P0128 2009 Ford Fusion

Mikerizer

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#1
Make
Ford
Model
Fusion
Year
2009
Miles
120,000
Engine
2.3L
2009 Ford Fusion, 2.3L, 120k miles

CEL is on...the code is P0128. The engine is running good, the temp needle on the dash is halfway between hot/cold, right where it should be.

Are there two coolant sensors? One for the needle, and one for the computer? Where do I need to look for this specific sensor, to check for connectivity, and/or replace?

NOTE: The code originally set on June 19, and I cleared it. It came on again today, same code.

Thanks!
 
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#2
P0128 is a relatively common OBDII trouble code. It is triggered when your Ford Fusion‘s coolant temperature fails to reach the proper operating temperature.



It’s a generic powertrain code, which means that regardless of who manufactured the vehicle, it’ll have the same meaning (1996+).


Fusion P0128 Symptoms

There aren’t many symptoms with P0128, unless it gets cold. Here are the symptoms associated with this trouble code:

  • Lack of heat– The biggest symptom of the P0128 trouble code in the Ford Fusion is going to be lack of heat. When the thermostat doesn’t bring the engine all of the way up to the proper operating temp, it means that the water going through the heater core isn’t as hot. This leads to less/no heat.
  • Service Engine Soon– Other than the heater not working as good, the only other symptom of P0128 is typically the service engine soon light itself.


P0128 Causes: Ford Fusion



Fixing P0128 is usually a pretty easy thing to do, since 90% of the time it’s going to be the thermostat that is throwing the code. Here are the most common causes of P0128:



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  • Thermostat Stuck Open– Far and away, the most typical cause for the P0128 code is going to be a thermostat that is stuck open. When a thermostat is stuck open, it allows coolant to flow through the engine at all times. When this happens, the engine is “overcooled” and never reaches the proper operating temperature. How to Replace a Thermostat (video). Fusion Thermostat
  • Wiring– If the thermostat itself isn’t the problem, it’ll be the wiring/sensor associated with engine water temp detection, or the coolant temperature sensor itself.
  • Dan Moon's additional comment...P0128 is sometimes stated "Engine failed to reach operating temperature within timeframe." Meaning "it took TOO LONG to warm up".
 

billr

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#3
I would use live-data to check what ECT the PCM is reading, then check that against an immersion thermometer. A poor connection in the wiring to most ECT sensors results in a low reading; so that must be considered as well as the t-stat
 
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#4
Got that code on my Hyundai Elantra, and the temperature gauge was reading normally, problem was the thermostat wasn't closing fully taking it longer to warm up. Dealer repaired it under warranty, ha ten years or 100K miles on this thing, thermostats are not a couple of bucks anymore, more like 80 plus labor.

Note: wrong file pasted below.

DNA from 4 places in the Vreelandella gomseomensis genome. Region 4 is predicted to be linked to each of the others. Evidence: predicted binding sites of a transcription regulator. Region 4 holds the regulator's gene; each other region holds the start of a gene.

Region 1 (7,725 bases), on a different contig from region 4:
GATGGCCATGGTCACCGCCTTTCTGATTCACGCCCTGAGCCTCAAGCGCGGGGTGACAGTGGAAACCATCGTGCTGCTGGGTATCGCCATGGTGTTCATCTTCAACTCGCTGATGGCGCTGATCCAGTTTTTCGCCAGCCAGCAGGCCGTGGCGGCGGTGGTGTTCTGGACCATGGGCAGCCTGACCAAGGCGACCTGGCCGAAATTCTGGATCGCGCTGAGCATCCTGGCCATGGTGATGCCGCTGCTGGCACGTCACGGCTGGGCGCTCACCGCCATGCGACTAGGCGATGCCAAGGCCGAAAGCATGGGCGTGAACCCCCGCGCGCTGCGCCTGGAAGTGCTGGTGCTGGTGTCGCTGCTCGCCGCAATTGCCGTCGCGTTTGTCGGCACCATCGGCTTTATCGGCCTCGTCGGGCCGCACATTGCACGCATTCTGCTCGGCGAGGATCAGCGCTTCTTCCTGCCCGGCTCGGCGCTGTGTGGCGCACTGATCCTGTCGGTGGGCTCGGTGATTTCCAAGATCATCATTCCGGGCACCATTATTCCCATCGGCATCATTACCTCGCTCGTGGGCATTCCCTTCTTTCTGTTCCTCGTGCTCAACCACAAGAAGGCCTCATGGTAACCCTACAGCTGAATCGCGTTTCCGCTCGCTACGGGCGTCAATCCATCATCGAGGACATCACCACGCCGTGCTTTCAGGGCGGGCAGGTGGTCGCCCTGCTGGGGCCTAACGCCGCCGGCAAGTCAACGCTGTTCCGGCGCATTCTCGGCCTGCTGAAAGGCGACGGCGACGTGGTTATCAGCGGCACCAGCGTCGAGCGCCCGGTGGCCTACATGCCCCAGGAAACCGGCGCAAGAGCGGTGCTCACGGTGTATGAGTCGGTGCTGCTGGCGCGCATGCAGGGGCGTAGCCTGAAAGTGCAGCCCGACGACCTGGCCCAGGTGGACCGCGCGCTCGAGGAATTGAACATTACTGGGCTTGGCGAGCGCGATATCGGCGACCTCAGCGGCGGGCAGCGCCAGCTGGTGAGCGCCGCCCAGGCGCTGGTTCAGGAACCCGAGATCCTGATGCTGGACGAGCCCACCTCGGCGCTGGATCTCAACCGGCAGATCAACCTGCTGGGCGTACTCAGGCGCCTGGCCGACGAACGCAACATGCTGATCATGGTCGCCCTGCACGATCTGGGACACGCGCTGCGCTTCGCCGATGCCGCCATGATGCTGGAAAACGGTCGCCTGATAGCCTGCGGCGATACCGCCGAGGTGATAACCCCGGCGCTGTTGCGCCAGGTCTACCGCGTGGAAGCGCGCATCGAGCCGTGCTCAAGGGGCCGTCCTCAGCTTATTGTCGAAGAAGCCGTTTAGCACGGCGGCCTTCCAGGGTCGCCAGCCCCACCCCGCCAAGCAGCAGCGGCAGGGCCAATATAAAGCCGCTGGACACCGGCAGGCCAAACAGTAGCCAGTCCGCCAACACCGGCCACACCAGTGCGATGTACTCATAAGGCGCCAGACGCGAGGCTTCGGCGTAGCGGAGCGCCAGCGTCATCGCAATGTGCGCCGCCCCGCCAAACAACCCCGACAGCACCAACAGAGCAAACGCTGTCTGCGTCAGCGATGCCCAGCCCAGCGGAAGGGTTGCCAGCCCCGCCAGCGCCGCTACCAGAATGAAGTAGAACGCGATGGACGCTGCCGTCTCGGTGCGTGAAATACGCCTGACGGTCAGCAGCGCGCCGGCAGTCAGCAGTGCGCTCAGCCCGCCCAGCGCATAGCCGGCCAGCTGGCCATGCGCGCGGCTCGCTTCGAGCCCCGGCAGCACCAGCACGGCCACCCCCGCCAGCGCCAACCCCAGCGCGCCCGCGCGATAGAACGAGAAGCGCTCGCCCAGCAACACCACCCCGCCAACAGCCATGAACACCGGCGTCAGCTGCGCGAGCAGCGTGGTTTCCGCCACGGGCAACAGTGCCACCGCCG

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#6
Another relatively new problem is adding an electric heater to the thermostat, debatable why they are doing this. Some claim the vehicle switches this heater on if you step on the gas so the heater turns on first to open the thermostat because the engine will heat up more.

I really doubt this, because you can only do this for a few seconds, other reasons are that the engine runs more efficient with higher or lower temperatures depending on speed, doubt this as well, usually only around a 20*F difference, and temperature percentages are based on absolute zero around -460* F, a 20 degree change is very small.

Key reason that make sense is to rush production, you can't add coolant to any engine until the thermostat is open, a 25 watt heater on that tiny wax bellows does this very quickly, and with the new stuff, like switching on the ABS pump, has to be done with a way overpriced scanner on the diagnostic plug.

As it is controlled by the ECU or whatever they call this computer box now I found a problem by connecting my digital oscilloscope to the starter circuit. When hitting the starter switch, the battery voltage drops to below 8.5 volts, and since they are stilling using a 7805 voltage regulator designed back in 60's with a mininum of a 3.5 volt drop, the microcontroller chip drops below 5 volts so does not get a proper power on reset.

Starts reading erroneous codes, in this case, the only thing it does is kicks on the thermostat heater, others can be anything from the AC system not working, engine won't start, radio won't go on. Using the voltage drop method, found a weak ground connection, cleaned it up and all was good again.

Really a stupid idea was Boeing adding a software based microcontroller to their 737 Max trim circuit, one bit short or extra, confuses the processor and it crashes as well as the rest of the plane, only stupid kid engineers would do something like this. But when microprocessors were added to our vehicles, driving everybody nuts.

Been told my marketing a zillion times, use an 89 cent microcontroller, that is what we paid for them, you pay around a thousand or so, you nuts, if it crashes, so will the vehicle.